Big woods are expansive timbered areas that make for challenging hunting due to the lack of a concentrated food source, like agriculture, and the lack of obvious edge habitat.
White-tailed deer prefer diverse habitats, especially sites where different habitat types come together, which is called an “edge.” Any habitat change can create edges, but an obvious example is where a woods meet a clearing. If you find a powerline, or clearing in the big woods, look for fresh deer sign nearby and start hunting.
Don’t overlook “internal” and other subtle edges, such as the transition from mature hardwoods to recently cut, regrowing hardwoods. Mature forests have more open understories, and if oaks are present, they’re good acorn sources for deer. Regrowing cuts and clearcuts generally grow dense brush and thickets, which provide cover and food for deer. These transition lines often create a natural corridor where deer browse a variety of food from secure cover.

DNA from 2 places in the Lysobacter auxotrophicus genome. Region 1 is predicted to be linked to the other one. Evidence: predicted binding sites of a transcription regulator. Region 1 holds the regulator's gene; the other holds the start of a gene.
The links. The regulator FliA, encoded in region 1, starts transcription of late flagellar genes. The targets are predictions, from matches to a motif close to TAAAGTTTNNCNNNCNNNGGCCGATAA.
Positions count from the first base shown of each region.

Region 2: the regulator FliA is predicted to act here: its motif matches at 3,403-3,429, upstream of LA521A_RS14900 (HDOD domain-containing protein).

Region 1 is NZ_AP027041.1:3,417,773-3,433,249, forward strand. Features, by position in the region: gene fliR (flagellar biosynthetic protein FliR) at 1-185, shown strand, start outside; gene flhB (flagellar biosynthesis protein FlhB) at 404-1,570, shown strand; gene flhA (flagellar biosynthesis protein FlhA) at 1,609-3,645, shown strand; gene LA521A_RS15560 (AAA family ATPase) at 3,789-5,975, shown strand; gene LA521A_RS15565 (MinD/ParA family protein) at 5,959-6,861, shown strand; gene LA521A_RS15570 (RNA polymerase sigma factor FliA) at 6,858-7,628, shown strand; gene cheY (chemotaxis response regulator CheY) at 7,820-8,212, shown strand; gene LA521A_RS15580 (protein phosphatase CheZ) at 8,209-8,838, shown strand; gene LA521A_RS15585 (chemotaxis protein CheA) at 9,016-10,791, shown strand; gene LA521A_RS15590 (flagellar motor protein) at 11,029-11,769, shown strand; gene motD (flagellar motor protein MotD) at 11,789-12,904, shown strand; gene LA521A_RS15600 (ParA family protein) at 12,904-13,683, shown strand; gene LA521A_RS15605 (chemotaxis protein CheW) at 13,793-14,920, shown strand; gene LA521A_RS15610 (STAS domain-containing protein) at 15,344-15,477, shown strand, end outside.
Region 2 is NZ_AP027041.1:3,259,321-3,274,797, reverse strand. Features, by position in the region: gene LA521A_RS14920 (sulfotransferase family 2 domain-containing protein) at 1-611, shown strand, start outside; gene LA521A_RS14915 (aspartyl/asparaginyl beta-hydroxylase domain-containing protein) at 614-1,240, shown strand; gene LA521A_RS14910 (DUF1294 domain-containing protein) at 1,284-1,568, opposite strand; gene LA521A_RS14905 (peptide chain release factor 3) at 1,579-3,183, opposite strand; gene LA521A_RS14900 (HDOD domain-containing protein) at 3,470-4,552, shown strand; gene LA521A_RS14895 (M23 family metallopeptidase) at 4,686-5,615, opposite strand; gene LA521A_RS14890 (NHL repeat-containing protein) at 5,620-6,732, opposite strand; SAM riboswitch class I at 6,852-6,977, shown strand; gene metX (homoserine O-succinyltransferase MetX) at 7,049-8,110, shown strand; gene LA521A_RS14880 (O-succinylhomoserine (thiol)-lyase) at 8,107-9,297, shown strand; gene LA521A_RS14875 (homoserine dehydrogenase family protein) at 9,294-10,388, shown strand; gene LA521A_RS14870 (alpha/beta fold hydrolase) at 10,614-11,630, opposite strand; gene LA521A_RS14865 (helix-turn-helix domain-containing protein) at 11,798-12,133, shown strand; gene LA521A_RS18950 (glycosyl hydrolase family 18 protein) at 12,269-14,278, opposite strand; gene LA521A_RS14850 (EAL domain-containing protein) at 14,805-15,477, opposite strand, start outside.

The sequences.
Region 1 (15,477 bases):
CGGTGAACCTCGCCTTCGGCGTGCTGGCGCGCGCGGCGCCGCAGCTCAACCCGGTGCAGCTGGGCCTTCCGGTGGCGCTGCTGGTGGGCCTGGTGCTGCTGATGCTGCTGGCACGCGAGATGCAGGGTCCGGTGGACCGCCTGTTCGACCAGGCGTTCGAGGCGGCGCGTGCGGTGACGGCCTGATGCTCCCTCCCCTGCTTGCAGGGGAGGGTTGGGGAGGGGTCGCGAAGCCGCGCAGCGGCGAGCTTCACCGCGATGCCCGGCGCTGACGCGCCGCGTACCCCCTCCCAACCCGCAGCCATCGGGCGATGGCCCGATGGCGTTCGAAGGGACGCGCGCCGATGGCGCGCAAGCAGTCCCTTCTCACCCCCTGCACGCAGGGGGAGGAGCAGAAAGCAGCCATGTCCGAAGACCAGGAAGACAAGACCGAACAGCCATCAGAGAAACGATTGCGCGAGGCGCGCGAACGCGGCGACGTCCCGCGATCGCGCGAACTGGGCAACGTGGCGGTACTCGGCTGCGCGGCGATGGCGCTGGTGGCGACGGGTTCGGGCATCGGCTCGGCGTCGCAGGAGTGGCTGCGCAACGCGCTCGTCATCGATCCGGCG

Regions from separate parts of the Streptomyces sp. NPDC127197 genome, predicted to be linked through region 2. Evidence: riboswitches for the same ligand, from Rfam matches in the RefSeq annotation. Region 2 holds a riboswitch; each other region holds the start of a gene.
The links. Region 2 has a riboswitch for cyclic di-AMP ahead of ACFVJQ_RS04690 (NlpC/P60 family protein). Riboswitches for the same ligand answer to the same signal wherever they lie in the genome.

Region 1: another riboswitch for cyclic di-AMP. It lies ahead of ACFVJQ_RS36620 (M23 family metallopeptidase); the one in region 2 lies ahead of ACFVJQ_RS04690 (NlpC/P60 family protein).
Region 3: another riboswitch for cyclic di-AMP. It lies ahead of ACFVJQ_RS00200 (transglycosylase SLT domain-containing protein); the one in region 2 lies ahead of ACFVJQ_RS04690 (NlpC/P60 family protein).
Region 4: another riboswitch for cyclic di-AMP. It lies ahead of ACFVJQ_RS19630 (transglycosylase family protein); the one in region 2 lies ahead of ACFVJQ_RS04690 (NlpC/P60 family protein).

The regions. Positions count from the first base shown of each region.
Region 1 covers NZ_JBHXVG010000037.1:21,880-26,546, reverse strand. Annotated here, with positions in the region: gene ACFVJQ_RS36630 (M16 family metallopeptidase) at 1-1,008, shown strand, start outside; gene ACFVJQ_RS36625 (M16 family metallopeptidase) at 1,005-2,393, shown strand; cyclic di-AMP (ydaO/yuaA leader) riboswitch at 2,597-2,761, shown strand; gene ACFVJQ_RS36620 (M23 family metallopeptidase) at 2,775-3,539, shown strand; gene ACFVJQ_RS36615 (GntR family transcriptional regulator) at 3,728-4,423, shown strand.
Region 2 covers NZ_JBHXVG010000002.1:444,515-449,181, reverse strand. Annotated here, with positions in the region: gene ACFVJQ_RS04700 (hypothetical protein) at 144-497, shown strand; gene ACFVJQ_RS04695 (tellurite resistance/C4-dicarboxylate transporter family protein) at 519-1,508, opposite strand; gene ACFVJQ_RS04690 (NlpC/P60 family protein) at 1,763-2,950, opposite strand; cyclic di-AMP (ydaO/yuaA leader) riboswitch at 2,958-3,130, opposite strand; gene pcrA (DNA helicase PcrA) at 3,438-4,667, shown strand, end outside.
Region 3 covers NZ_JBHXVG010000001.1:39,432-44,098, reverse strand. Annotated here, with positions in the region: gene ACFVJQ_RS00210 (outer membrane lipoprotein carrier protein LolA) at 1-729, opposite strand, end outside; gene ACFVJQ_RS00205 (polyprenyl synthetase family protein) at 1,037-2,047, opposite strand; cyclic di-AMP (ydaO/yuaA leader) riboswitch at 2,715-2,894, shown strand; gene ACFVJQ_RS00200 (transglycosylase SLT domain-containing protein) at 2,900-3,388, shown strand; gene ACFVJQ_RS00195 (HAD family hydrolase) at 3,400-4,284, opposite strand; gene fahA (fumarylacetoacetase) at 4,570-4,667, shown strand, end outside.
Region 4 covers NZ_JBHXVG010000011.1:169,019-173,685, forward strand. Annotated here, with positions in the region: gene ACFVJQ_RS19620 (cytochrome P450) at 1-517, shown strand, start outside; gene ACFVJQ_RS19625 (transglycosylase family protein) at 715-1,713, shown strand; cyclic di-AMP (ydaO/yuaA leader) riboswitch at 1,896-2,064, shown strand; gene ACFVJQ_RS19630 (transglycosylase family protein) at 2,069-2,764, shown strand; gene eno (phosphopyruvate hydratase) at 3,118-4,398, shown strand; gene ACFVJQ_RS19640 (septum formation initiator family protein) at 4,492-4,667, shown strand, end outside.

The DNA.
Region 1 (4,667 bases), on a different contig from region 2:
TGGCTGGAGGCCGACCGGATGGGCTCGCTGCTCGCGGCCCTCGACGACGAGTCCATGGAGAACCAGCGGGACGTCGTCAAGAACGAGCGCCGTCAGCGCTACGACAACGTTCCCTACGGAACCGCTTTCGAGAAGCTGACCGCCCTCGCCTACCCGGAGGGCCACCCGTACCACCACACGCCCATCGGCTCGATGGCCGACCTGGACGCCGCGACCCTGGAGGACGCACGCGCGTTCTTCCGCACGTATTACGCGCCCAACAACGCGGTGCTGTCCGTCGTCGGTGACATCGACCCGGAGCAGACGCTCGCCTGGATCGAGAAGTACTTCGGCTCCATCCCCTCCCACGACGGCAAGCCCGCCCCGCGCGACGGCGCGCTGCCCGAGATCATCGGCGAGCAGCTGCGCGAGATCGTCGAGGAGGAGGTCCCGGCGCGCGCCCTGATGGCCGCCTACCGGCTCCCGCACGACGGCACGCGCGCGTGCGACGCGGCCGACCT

Edges can be any change in habitat, including sites where marshes merge into hillsides, or bottomland cedars transition into upland hardwoods. Pay attention to even the smallest changes in elevation or topography, like where the woods transition from mostly poplars to mostly oaks.
These subtle edges and habitat transitions are the key to hunting big woods. In the above video, Zach Ferenbaugh shares tips on how to approach big woods strategy.